Over the past three seasons, Lamborghini Squadra Corse has made a name for itself in the toughest GT endurance events across the globe. Between 2018 and 2020, it won three consecutive 24 Hours of Daytona races, securing a one-two in the hands of Paul Miller Racing and Magnus Racing by GRT.
The Sant’Agata Bolognese firm has also tasted success at the legendary Sebring 12 Hours where it completed the 36 Hours of Florida in 2019 courtesy of Grasser Racing’s #63 Lamborghini Huracán (the unofficial name for the Daytona and Sebring back-to-back victory).
But what makes Lamborghini the powerhouse it has become? And how does the team prepare for the most gruelling of endurance races?
Leonardo Galente is the technical lead for Lamborghini Squadra, the customer racing division of Automobili Lamborghini. He lives and breathes endurance racing and wants nothing more than a Lamborghini on top at the end of the 24 Hours.
Which is why he and his team puts everything into getting the most out of the weeks leading up to a race weekend.
“In a 24-hour race, strategy is more important than performance: if you have a very fast car but the strategy doesn’t fit the evolution of the race, it becomes very difficult to fight for victory,” explains Galente.
“Endurance racing, you have a lot of time on your hands and, being a race with many variables, you have the chance to recover from mistakes whether that’s technical or sporting.
“My role is to make the project from scratch, setting up the car, following the technical rules, defining the main characteristics of the car such as weight, power, aerodynamics, combining all the elements in order to create a competitive car.”
A 24-hour race hardly ever goes exactly to plan or form. In 2019, Lamborghini was staring down the barrel early on at Daytona but managed to make its way back into victory contention by the time the race was red flagged in the small hours due to heavy rain. Then last year, superb strategic calls from the pitwall allowed both Paul Miller Racing and Magnus cars to move up from low starting positions to seal an historic one-two finish.
Daytona, it seems, has a special place in the hearts of Lamborghini drivers. But what’s the secret to all the success?
“Over the years we have tried to develop a car that is reliable and predictable, so that the driver can adapt his or her driving style,” Galente says.
“Daytona is compatible for us because we have a car shape that is physiologically advantageous and allows us to have the highest aerodynamic efficiency.
“Our car is aerodynamically efficient, and we can generate a lot of load with little resistance.
Of course, just having a car which is suited to the characteristics of the track is not enough to guarantee success. And recent triumphs don’t mean victory is a given either.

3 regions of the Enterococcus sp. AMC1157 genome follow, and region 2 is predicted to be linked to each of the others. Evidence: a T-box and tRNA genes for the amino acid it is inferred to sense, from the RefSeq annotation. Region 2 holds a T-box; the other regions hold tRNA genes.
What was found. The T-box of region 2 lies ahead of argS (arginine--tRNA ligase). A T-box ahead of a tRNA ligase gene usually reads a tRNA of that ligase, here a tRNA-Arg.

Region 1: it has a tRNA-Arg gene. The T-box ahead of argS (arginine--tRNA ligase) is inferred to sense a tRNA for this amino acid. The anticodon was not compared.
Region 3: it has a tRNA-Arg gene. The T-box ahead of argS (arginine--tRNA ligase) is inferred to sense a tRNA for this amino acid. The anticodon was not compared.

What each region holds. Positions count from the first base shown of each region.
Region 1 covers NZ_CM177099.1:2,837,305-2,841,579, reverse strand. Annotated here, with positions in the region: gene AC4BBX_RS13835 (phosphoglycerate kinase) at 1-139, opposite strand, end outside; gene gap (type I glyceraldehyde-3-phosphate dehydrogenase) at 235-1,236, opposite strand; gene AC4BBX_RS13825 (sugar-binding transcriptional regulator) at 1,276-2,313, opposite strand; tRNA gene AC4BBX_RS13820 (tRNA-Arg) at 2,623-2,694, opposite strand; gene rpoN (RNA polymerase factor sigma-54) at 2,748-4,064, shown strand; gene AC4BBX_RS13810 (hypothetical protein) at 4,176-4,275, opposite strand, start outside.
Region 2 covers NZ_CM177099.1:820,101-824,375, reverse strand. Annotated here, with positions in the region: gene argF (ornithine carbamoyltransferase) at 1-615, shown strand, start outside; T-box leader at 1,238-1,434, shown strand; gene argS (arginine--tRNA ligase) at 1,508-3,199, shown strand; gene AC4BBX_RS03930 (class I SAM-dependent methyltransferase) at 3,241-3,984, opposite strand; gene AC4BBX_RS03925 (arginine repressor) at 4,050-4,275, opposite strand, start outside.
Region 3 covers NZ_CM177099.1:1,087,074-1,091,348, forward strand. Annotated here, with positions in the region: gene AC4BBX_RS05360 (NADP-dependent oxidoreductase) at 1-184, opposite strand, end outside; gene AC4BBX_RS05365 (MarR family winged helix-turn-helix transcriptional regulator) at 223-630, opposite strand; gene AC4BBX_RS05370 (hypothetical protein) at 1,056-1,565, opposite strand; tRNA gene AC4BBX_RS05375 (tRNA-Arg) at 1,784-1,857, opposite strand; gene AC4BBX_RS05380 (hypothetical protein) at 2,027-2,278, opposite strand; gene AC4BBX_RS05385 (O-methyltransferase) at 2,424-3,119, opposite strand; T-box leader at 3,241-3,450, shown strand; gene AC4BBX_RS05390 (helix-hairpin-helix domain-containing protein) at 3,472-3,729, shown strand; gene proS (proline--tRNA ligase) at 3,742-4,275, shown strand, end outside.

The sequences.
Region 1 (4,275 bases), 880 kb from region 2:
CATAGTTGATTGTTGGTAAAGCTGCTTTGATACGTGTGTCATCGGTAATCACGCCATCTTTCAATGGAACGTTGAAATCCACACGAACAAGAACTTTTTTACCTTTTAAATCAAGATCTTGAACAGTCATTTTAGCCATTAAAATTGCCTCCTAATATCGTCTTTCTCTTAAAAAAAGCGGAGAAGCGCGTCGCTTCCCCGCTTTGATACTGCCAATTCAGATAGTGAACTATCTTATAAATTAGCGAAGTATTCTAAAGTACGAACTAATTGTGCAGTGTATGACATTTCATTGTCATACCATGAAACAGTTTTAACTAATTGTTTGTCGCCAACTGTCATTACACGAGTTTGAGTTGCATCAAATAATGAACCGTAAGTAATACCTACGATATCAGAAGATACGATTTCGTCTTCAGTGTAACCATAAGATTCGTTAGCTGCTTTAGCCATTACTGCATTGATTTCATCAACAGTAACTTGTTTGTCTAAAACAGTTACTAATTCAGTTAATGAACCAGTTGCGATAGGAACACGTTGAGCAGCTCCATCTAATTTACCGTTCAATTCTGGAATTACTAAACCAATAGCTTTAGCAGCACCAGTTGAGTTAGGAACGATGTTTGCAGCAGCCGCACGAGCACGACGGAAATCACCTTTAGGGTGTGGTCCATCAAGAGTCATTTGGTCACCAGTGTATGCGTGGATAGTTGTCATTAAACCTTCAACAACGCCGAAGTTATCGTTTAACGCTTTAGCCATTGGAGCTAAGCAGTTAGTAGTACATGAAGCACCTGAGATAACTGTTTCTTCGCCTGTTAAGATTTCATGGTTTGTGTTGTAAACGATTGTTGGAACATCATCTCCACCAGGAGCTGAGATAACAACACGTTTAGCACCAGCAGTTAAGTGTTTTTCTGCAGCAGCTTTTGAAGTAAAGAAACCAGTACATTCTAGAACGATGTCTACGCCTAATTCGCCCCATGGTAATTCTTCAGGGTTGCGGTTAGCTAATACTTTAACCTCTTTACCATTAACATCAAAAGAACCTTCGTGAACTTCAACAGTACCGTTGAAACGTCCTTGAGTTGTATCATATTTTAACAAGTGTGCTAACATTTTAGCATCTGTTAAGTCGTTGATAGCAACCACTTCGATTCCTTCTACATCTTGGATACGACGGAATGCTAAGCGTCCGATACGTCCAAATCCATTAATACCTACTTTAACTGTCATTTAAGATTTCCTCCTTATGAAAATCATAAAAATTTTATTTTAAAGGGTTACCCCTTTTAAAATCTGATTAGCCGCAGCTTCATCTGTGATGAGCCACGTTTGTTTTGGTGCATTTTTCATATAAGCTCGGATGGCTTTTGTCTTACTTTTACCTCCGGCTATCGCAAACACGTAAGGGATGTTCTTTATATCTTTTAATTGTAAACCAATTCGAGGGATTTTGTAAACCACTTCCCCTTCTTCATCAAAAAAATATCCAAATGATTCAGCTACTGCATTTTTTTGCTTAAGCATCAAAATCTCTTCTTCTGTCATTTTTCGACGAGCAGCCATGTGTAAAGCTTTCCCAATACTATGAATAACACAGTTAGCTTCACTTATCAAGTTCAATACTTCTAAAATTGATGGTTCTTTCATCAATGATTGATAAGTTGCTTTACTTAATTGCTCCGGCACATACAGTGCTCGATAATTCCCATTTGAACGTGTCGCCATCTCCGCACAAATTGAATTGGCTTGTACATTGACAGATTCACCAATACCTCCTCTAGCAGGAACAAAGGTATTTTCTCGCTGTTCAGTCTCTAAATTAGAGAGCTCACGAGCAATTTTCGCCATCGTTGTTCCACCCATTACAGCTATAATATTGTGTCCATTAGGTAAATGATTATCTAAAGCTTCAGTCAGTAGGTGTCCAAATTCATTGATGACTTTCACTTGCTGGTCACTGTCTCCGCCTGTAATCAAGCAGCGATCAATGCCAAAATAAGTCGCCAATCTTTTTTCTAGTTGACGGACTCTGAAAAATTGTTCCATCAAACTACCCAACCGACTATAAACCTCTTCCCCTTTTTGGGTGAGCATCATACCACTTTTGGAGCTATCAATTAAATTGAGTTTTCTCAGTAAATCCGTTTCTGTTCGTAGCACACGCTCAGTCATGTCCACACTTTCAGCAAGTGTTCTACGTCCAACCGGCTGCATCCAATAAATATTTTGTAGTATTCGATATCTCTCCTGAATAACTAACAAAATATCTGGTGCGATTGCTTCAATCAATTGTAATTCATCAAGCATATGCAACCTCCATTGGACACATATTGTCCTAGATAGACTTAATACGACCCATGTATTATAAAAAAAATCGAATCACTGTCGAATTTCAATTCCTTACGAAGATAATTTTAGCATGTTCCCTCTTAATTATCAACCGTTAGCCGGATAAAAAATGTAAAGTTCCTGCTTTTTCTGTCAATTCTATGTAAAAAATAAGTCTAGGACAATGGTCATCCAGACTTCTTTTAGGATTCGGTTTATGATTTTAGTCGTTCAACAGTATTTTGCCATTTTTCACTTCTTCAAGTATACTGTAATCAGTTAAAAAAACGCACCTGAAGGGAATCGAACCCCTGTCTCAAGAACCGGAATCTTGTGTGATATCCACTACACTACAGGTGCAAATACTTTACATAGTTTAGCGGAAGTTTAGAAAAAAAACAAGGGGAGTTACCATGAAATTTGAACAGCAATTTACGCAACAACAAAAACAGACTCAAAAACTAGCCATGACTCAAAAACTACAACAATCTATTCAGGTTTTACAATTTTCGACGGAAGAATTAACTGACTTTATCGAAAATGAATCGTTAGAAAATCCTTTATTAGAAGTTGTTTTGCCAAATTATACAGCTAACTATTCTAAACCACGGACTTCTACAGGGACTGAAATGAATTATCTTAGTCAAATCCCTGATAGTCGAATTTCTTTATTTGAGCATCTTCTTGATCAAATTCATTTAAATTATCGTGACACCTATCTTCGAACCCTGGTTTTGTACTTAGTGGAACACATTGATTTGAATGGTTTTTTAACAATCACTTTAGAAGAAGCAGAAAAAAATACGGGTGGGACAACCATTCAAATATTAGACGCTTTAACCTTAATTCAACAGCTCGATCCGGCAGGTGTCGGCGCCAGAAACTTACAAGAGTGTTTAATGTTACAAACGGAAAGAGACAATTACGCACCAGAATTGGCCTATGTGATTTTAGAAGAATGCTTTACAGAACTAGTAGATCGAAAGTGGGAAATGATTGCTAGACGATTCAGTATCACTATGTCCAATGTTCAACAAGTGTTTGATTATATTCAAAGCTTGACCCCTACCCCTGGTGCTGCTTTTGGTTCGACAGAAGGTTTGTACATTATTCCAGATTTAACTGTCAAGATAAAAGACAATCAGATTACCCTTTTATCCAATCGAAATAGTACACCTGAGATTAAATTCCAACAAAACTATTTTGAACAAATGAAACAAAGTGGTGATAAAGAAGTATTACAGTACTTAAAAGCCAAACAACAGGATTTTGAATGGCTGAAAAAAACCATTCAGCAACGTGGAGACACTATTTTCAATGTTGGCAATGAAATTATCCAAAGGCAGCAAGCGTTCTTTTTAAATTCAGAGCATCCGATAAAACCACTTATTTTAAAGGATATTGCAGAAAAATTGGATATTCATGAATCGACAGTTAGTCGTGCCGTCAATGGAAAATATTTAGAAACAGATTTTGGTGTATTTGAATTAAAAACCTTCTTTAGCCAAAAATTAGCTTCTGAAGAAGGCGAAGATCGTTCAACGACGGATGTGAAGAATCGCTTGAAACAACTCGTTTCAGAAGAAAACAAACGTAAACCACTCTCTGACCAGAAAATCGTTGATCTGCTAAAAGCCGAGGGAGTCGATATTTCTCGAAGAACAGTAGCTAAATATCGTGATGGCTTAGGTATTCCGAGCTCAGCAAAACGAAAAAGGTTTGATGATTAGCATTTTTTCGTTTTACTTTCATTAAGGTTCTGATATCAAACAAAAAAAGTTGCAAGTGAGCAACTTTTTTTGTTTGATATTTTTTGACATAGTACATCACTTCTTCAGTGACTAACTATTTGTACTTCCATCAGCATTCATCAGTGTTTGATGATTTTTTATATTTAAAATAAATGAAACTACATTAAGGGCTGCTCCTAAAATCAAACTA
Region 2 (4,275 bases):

At Squadra Corse, the planning starts months in advance and is, as you would expect, minute to the finest details in order to ensure the maximum performance.
Galente says: “It sounds trite, but before you're in the lead you need to think about being in a position to get to the finish line.
“[Preparing for] Daytona always begins by analysing the history of the previous edition, evaluating what went well and what needs to be improved.
“From a technical point of view, if there were breakdowns last year, these have already been resolved with evolutions that arrived in the weeks following the race.
“At the level of strategy, you evaluate the choices made and understand if different decisions could have been made. We start preparing the Daytona in October because it's a long process. The car is totally dismantled, and this takes about a month. Using our simulators, with the model of the car, we analyse the configurations used and test different set-ups to see what works best.”
Once out of the car, drivers immediately go for a rest and physiotherapy to ease the muscles and prepare them for their next stint in the car. Sleep is preferred but any driver will tell you that adrenaline often takes over.
Then, the race draws to a close. And if the cards have been played well, Lamborghini is in the mix for victory and strategy is even more crucial.
“Towards the last four hours you start to force the strategy, perhaps pushing the stints to the limit, and also the driver becomes more aggressive in his driving,” says Galente.
“It's a very nice job because sometimes the strategies are not clear, and you make bets on what the competitors are doing and it's also a battle of nerves. Daytona and all the 24-hour races are very physical competitions.”